In the case of a slow moving plate as the African plate a spatial separation of processes should not be expected. This situation can be studied at the Cape Verde or the Canary hot spot systems. In the contrary to Hawaii where the plate velocity may be responsible for the absence of the significant heat flow anomaly (von Herzen et al., 1989) the Cape Verde hot spot does show the expected heat flow anomaly (Courtney and White, 1986). Thus, due to a slow moving plate the short- and long-time plume lithosphere interaction is not spatially separated. Here, in the contrary to Hawaii, volcanism can be found wide-spread above the regional extension of the plume. The Canary islands of Lanzarote, Teneriffa and La Palma show old and young volcanism in one edifice inferring a long-time persistence of the plume interaction beneath the same geographical hot spot location.
The volcanic activity of Hawaii is despite the location on the fast moving Pacific plate obviously stronger than the volcanism on the Canary islands which are located on a slow moving plate. The Hawaiian volcanism would be even stronger if Hawaii would have been located on a slow moving plate. Therefore it is concluded that a mantle plume as strong as beneath Hawaii interacting with a slow moving plate would initiate a possible rifting process to release all the heat of the plume.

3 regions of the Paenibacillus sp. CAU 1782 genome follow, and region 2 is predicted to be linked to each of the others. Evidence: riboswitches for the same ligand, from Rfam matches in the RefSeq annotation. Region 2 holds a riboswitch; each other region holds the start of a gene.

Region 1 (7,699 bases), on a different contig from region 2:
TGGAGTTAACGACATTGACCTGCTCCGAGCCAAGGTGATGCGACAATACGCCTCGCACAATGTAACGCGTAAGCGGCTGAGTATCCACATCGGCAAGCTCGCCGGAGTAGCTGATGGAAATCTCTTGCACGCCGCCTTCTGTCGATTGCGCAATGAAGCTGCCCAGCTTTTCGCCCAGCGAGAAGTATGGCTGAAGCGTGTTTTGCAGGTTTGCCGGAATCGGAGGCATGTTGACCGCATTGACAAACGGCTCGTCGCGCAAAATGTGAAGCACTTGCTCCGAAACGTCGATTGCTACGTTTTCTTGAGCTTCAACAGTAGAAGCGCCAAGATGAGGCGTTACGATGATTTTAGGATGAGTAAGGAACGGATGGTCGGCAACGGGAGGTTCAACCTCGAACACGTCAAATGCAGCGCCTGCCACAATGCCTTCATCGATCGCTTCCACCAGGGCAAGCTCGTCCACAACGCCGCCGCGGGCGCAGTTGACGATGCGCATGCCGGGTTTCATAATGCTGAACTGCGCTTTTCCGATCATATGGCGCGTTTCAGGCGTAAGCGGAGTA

This paper has been part of the PhD-thesis of the author. I wish to thank particularily Prof. Dr. P. Janle for many useful discussions on the nature of Hawaii and comparable hot spot locations on other terrestrial planets. This work additionally benefited from geodynamical discussions on the structure and evolution of plumes with Prof. Li Yinting and general discussions with Prof. R. Meissner. The author thanks Prof. H.- J. Goetze from the Free University of Berlin for providing his 3D-gravity modelling program package IGAS. Moreover, I thank Dr. Sabine Schmidt for calculating the Bouguer gravity field of the Hawaiian swell region. The manuscript has been further improved by discussions with Dr. J. Fritsch.